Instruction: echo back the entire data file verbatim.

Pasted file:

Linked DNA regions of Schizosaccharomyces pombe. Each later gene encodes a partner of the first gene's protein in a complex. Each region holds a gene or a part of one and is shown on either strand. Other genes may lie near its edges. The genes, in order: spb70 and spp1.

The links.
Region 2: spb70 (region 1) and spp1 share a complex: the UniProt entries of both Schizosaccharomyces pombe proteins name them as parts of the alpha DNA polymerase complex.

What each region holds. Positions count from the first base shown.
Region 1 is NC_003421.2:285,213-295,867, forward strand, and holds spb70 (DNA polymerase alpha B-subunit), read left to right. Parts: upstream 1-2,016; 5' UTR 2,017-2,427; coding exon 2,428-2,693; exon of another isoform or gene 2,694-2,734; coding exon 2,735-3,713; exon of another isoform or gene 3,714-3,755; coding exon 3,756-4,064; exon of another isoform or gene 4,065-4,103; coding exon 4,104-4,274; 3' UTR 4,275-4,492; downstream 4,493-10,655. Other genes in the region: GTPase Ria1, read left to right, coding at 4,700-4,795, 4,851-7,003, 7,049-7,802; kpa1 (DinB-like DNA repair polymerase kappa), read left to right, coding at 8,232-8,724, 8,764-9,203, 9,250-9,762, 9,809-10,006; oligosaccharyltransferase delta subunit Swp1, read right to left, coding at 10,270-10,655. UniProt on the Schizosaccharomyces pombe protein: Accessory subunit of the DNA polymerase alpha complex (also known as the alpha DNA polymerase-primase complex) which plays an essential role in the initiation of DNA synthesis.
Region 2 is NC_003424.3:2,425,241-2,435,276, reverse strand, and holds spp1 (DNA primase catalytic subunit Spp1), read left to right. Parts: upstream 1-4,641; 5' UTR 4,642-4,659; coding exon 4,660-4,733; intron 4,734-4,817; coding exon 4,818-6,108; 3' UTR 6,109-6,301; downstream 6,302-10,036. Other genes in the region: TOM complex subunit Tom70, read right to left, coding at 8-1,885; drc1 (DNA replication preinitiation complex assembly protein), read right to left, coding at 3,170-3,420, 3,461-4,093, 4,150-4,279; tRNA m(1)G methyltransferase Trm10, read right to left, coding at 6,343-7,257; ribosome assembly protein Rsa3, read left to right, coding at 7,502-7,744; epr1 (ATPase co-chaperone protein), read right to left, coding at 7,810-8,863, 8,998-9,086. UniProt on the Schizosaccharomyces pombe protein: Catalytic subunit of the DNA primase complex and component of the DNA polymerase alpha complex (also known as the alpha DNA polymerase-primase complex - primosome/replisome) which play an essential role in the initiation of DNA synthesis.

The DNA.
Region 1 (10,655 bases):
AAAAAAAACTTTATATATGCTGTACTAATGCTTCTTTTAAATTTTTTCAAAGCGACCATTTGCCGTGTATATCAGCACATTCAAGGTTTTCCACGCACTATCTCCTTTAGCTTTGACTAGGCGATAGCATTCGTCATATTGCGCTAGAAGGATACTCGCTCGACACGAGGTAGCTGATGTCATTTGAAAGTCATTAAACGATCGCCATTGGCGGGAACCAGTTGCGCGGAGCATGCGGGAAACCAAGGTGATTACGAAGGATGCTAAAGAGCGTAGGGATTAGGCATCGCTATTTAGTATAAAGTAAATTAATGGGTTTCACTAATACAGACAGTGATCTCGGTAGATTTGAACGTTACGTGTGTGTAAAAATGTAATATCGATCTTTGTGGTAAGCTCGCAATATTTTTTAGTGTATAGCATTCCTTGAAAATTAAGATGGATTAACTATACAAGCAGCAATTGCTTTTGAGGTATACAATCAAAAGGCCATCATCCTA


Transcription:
Linked DNA regions of Schizosaccharomyces pombe. Each later gene encodes a partner of the first gene's protein in a complex. Each region holds a gene or a part of one and is shown on either strand. Other genes may lie near its edges. The genes, in order: spb70 and spp1.

The links.
Region 2: spb70 (region 1) and spp1 share a complex: the UniProt entries of both Schizosaccharomyces pombe proteins name them as parts of the alpha DNA polymerase complex.

What each region holds. Positions count from the first base shown.
Region 1 is NC_003421.2:285,213-295,867, forward strand, and holds spb70 (DNA polymerase alpha B-subunit), read left to right. Parts: upstream 1-2,016; 5' UTR 2,017-2,427; coding exon 2,428-2,693; exon of another isoform or gene 2,694-2,734; coding exon 2,735-3,713; exon of another isoform or gene 3,714-3,755; coding exon 3,756-4,064; exon of another isoform or gene 4,065-4,103; coding exon 4,104-4,274; 3' UTR 4,275-4,492; downstream 4,493-10,655. Other genes in the region: GTPase Ria1, read left to right, coding at 4,700-4,795, 4,851-7,003, 7,049-7,802; kpa1 (DinB-like DNA repair polymerase kappa), read left to right, coding at 8,232-8,724, 8,764-9,203, 9,250-9,762, 9,809-10,006; oligosaccharyltransferase delta subunit Swp1, read right to left, coding at 10,270-10,655. UniProt on the Schizosaccharomyces pombe protein: Accessory subunit of the DNA polymerase alpha complex (also known as the alpha DNA polymerase-primase complex) which plays an essential role in the initiation of DNA synthesis.
Region 2 is NC_003424.3:2,425,241-2,435,276, reverse strand, and holds spp1 (DNA primase catalytic subunit Spp1), read left to right. Parts: upstream 1-4,641; 5' UTR 4,642-4,659; coding exon 4,660-4,733; intron 4,734-4,817; coding exon 4,818-6,108; 3' UTR 6,109-6,301; downstream 6,302-10,036. Other genes in the region: TOM complex subunit Tom70, read right to left, coding at 8-1,885; drc1 (DNA replication preinitiation complex assembly protein), read right to left, coding at 3,170-3,420, 3,461-4,093, 4,150-4,279; tRNA m(1)G methyltransferase Trm10, read right to left, coding at 6,343-7,257; ribosome assembly protein Rsa3, read left to right, coding at 7,502-7,744; epr1 (ATPase co-chaperone protein), read right to left, coding at 7,810-8,863, 8,998-9,086. UniProt on the Schizosaccharomyces pombe protein: Catalytic subunit of the DNA primase complex and component of the DNA polymerase alpha complex (also known as the alpha DNA polymerase-primase complex - primosome/replisome) which play an essential role in the initiation of DNA synthesis.

The DNA.
Region 1 (10,655 bases):
AAAAAAAACTTTATATATGCTGTACTAATGCTTCTTTTAAATTTTTTCAAAGCGACCATTTGCCGTGTATATCAGCACATTCAAGGTTTTCCACGCACTATCTCCTTTAGCTTTGACTAGGCGATAGCATTCGTCATATTGCGCTAGAAGGATACTCGCTCGACACGAGGTAGCTGATGTCATTTGAAAGTCATTAAACGATCGCCATTGGCGGGAACCAGTTGCGCGGAGCATGCGGGAAACCAAGGTGATTACGAAGGATGCTAAAGAGCGTAGGGATTAGGCATCGCTATTTAGTATAAAGTAAATTAATGGGTTTCACTAATACAGACAGTGATCTCGGTAGATTTGAACGTTACGTGTGTGTAAAAATGTAATATCGATCTTTGTGGTAAGCTCGCAATATTTTTTAGTGTATAGCATTCCTTGAAAATTAAGATGGATTAACTATACAAGCAGCAATTGCTTTTGAGGTATACAATCAAAAGGCCATCATCCTA